|This happened when populists like |
Farage and Trump called for Brexit
Many are trying to figure out where America is headed with a growing schism between a metro-area dominated, more highly educated electorate trending toward the Democrats and smaller town and rural voters sticking with President Donald Trump and the GOP and embracing the president’s hardline trade and immigration policies and his culture war appeals.
Consensus among these executives (and frankly among anyone else) is that American politics is a directionless wreck with no path forward on anything from health care to education to retirement savings to climate change and gun violence and long-term fiscal deficits. One British banker mused about how he’s never seen the U.S. so screwed up or derelict on the world stage.
Then he stopped himself almost immediately to say how the U.K. really wasn’t any better with no consensus on how to deal with Brexit, a potential end to Prime Minister Theresa May’s tenure, a civil war inside the Conservative party and a plunging pound. It remains largely unclear in the U.K. whether May’s softer Brexit plan will somehow survive or no deal will emerge leading to a hard Brexit or a new referendum will take place to reverse Brexit entirely.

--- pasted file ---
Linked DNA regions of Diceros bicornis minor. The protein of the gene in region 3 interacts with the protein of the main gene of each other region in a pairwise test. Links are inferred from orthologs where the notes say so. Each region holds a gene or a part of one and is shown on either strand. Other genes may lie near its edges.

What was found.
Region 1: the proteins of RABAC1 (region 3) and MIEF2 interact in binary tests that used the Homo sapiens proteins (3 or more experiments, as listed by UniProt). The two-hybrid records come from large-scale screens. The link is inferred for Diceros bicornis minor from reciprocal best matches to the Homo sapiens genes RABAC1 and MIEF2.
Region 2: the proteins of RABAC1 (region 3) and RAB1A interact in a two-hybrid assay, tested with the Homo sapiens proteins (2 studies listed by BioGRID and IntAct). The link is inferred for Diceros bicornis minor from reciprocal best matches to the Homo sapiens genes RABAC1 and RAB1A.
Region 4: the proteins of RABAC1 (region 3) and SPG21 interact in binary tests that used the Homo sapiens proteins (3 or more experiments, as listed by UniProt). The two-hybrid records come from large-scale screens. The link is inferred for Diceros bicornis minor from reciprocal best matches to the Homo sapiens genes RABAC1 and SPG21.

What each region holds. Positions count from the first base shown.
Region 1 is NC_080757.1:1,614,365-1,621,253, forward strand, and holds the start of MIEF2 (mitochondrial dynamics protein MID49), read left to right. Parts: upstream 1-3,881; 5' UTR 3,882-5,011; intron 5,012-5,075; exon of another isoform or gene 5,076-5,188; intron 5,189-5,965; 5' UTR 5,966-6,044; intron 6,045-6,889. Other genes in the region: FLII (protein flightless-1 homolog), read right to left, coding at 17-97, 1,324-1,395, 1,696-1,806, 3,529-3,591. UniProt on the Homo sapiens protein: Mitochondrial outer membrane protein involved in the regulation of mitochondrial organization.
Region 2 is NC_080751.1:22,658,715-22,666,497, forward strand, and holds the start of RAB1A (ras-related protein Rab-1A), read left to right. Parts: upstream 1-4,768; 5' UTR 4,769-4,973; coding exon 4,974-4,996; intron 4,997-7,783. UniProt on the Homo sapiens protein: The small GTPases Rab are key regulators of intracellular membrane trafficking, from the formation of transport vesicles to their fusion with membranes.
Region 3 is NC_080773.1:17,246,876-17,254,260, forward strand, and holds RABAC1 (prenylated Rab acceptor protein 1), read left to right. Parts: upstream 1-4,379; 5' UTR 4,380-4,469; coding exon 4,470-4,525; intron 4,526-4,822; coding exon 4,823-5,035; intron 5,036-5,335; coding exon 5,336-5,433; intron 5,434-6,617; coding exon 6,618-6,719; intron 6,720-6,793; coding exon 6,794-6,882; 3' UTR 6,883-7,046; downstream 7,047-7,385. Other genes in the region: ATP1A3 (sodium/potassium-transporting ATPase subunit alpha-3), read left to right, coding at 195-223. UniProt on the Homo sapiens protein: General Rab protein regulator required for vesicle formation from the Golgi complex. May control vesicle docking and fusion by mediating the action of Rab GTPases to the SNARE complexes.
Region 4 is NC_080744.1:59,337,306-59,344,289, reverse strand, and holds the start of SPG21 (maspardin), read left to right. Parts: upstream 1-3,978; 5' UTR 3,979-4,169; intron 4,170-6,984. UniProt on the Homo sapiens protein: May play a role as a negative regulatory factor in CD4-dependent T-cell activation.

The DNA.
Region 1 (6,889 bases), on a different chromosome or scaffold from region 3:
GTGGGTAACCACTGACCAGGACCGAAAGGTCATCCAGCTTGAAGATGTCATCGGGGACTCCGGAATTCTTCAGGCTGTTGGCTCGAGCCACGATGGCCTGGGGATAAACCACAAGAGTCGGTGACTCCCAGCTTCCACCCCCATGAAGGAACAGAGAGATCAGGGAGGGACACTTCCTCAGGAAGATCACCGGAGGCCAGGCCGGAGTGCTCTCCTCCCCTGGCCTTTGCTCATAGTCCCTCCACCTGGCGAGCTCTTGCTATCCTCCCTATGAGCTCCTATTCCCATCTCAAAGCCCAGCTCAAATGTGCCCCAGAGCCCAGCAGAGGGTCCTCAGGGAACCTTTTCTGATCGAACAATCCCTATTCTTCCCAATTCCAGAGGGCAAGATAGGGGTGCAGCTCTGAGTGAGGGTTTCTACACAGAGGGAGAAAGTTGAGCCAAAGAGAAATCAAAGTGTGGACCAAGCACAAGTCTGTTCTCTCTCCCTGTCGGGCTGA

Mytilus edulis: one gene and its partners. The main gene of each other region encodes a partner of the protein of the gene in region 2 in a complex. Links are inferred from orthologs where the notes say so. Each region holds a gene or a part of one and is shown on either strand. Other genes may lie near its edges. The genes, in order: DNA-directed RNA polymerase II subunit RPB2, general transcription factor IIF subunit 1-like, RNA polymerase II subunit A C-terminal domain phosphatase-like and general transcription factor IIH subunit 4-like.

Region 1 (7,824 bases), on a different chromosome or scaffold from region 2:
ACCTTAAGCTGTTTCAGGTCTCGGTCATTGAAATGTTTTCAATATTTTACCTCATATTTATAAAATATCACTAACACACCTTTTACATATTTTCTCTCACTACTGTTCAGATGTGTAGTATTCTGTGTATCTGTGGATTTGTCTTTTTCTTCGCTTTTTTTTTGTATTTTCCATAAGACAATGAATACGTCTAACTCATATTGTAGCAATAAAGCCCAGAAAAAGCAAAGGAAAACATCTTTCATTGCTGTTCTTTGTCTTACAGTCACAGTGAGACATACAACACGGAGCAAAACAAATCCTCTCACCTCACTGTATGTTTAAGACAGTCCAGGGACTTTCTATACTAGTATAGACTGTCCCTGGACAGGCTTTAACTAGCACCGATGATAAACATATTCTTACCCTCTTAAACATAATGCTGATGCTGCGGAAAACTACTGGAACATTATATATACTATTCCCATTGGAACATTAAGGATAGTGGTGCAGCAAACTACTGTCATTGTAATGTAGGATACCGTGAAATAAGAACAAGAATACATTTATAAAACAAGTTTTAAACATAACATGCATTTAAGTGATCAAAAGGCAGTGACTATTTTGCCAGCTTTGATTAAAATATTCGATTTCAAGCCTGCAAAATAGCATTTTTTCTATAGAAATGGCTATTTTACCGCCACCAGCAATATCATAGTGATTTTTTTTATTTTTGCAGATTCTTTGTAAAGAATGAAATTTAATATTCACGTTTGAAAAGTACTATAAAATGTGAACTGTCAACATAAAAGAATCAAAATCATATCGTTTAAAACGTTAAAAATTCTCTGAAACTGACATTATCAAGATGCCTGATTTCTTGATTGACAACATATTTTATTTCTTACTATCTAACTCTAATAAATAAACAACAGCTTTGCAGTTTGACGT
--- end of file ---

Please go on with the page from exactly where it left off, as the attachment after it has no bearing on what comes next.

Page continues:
Tensions in the U.S. and U.K. are different in many ways but they share commonalities of fractured politics and deep divisions on fundamental identities as either insular and nationalistic or more globally integrated and diverse. We got no revelatory insight in these conversations beyond a morbid sense that only grave and immediate crisis that cannot be ignored will jolt either nation into clarity. And maybe not even then.
Happy thoughts for your Friday!
Read more: How the U.S. and U.K. are partners in chaos - POLITICO